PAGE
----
4. 4. when the projector is in use showing a video or PowerPoint. More questions are asked about the content from the students when compared to me just standing at the front of the room and talking.
  5. 5. Learning Goals The goals for this unit are based on the Sunshine State Standards for ninth through twelfth grade that relate to the second Industrial Revolution in the United States. In order to support the ELLs in the class, I will be using guided notes that each ELL receives and follows along with as I go through a PowerPoint. The students are able to follow along at a good pace and their own pace as well as being able to translate the guided notes in front of them instead of taking a lot of time to write down words from the PowerPoint that they don’t even understand. Included in the PowerPoint are specific visual aids such as maps, graphs, charts, and diagrams for the students to see the information in a different way. For the students with specific needs such as hard of hearing, I turn up the volume on any videos I show and I project my voice even more for the student. The specific learning goals for this unit are as follows: 1. The student will be able to compare and contrast the first and second Industrial Revolutions in the United States. (Sunshine State Standards: SS.912.A.3.3). 2. The student will be able to identify significant inventors of the Industrial Revolution. (Sunshine State Standards: SS.912.A.3.5). 3. The student will be able to determine how the development of steel, oil, transportation, communication, and business practices affected the United States economy. (Sunshine State Standards: SS.912.A.3.4).
  6. 6. Assessment Plan My supervising teacher uses quizzes at the end of each week to assess the students on material they have studied throughout the week and the quizzes are counted as a grade. Each quiz usually is short answer with about four to eight questions. I used these quizzes to assess the students understanding of the material as well as using an exit slip every day for students before they left, I would ask the class to say one thing they learned today, but the trick was that the students could not repeat something else that another student had said. That helped me assess if they understood the material of that day. Then there would be a quiz, as well as a bigger quiz at the end of the unit, as I did with this unit. The pre- and post-assessment is the same quiz and I gave the pre-assessment before I started to unit to see how much they knew already and I gave the post-assessment after the unit to see how much they grew. Class Meetings: Description of Assessment: Learning Goals Assessed: Week before unit Pre-assessment (attached to TWS) all Day 2 Introduction to Vocab activity all Day 3 Concept Poster- Inventions 2 Day 4 Vertical/horizontal integration activity/Exit Slip 1, 3 Day 5 Jeopardy Review Game all Day 6 Post-assessment (attached to TWS) all In order to indicate a mastery level, students must get 80% on any of the activities or quizzes. For the Jeopardy Game, I make sure that I group the ELLs with other students to integrate the classroom and so there is no division between the Spanish speakers and the non-Spanish speakers. I provide each group with a whiteboard to write their answers down with allows all students to get involved because they all want to write on the whiteboard and they all want points so they discuss more before putting their answer down. The ELLs within those groups are able to participate because they can see clearly what is going on and they have a buddy who is helping them understand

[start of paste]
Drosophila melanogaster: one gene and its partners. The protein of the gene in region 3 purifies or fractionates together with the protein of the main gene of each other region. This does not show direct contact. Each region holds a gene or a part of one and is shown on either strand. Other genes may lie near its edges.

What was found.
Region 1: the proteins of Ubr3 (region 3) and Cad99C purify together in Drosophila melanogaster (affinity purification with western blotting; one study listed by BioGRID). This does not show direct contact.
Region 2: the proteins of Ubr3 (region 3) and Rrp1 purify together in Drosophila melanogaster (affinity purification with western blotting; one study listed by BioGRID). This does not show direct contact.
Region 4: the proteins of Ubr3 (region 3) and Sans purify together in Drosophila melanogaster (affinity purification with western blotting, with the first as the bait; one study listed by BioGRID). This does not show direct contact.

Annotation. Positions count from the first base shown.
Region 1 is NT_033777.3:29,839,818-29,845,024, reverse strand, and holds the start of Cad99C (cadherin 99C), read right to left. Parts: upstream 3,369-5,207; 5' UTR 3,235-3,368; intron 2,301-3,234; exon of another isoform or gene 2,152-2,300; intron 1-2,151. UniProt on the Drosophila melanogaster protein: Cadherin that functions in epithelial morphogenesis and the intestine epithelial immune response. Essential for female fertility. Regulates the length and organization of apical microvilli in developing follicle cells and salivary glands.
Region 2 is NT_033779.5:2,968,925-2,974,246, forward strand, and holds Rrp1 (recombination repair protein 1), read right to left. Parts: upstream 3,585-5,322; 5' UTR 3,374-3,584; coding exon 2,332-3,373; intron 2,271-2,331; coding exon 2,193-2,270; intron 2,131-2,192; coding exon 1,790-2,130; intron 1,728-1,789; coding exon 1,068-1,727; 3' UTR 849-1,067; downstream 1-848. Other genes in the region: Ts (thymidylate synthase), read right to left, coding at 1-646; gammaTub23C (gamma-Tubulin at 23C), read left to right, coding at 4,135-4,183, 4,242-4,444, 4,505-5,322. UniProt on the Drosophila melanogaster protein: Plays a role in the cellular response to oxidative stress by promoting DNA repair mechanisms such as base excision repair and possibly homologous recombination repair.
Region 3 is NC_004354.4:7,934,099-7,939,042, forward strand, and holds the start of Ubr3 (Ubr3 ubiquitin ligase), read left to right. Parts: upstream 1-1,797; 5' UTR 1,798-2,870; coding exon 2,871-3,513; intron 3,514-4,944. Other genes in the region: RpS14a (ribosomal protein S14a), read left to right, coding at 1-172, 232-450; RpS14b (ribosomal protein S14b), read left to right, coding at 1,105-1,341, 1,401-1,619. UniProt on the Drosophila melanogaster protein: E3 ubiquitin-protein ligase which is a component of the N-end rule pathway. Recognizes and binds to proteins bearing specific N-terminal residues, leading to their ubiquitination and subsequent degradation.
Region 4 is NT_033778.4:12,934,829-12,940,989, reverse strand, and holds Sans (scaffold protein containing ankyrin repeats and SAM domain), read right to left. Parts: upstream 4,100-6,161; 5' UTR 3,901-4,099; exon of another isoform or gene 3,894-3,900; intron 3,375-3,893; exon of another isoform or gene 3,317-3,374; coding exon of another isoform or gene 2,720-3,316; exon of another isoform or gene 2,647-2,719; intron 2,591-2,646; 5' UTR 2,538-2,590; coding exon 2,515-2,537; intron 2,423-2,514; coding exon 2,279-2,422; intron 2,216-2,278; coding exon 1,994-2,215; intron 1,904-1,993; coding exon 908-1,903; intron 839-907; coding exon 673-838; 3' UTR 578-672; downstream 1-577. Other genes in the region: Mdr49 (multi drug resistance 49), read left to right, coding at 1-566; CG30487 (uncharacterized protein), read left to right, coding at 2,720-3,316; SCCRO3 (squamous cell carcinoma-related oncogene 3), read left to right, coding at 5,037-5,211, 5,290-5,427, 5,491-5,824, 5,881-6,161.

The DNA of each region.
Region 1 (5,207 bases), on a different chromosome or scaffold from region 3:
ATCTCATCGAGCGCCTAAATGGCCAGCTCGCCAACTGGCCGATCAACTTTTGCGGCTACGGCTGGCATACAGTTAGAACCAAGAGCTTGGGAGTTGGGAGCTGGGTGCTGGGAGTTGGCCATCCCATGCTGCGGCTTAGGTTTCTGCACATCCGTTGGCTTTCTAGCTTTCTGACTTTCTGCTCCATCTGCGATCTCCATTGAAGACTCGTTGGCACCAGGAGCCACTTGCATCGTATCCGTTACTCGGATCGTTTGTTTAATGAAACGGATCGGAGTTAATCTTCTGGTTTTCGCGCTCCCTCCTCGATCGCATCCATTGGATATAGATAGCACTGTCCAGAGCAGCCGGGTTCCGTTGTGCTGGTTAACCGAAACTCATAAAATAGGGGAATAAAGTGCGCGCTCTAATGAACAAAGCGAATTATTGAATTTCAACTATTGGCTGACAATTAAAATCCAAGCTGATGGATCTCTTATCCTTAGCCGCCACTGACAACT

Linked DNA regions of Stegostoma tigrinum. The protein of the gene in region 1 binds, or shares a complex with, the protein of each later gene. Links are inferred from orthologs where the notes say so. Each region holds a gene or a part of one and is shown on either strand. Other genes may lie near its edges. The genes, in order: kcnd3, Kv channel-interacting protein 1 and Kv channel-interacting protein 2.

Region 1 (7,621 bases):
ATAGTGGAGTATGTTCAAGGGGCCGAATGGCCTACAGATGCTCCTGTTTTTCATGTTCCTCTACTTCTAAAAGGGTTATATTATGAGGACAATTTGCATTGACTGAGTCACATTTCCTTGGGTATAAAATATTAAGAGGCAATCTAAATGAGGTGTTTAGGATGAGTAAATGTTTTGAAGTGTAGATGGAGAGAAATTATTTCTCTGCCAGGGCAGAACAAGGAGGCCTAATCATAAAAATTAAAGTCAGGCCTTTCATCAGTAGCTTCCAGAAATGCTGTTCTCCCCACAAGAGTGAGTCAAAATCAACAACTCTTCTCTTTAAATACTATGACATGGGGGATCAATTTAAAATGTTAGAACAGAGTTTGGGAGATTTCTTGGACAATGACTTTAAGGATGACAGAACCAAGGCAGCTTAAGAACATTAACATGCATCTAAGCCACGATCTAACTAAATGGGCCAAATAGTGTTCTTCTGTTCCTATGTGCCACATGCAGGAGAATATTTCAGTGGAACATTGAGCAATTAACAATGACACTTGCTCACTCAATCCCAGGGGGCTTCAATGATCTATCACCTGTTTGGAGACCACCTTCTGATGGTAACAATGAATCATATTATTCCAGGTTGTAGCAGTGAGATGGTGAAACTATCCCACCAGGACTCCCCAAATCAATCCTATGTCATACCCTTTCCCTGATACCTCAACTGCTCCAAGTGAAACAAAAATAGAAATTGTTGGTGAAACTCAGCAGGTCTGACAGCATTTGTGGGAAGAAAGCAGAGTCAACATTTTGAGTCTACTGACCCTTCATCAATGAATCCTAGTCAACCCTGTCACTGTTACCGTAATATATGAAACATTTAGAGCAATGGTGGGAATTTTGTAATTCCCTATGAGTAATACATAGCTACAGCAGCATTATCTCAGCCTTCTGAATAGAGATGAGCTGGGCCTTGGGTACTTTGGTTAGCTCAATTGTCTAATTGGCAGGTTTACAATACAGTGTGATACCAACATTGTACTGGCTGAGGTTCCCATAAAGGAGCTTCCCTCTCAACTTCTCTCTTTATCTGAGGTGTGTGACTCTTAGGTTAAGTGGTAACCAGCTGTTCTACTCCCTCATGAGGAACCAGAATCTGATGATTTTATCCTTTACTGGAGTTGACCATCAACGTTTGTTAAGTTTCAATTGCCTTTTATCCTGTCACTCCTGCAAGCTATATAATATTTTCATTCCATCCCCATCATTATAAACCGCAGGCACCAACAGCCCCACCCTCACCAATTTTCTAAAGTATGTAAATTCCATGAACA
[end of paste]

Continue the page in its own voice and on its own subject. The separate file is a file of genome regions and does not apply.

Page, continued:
7. 7. what is being said and what is going on. I do not allow it often, but for certain occasions I let students use google translate to help the students talk to each other. Also with the Jeopardy game, I turn the volume up for the hard of hearing student and the game as a whole is just on big visual aid.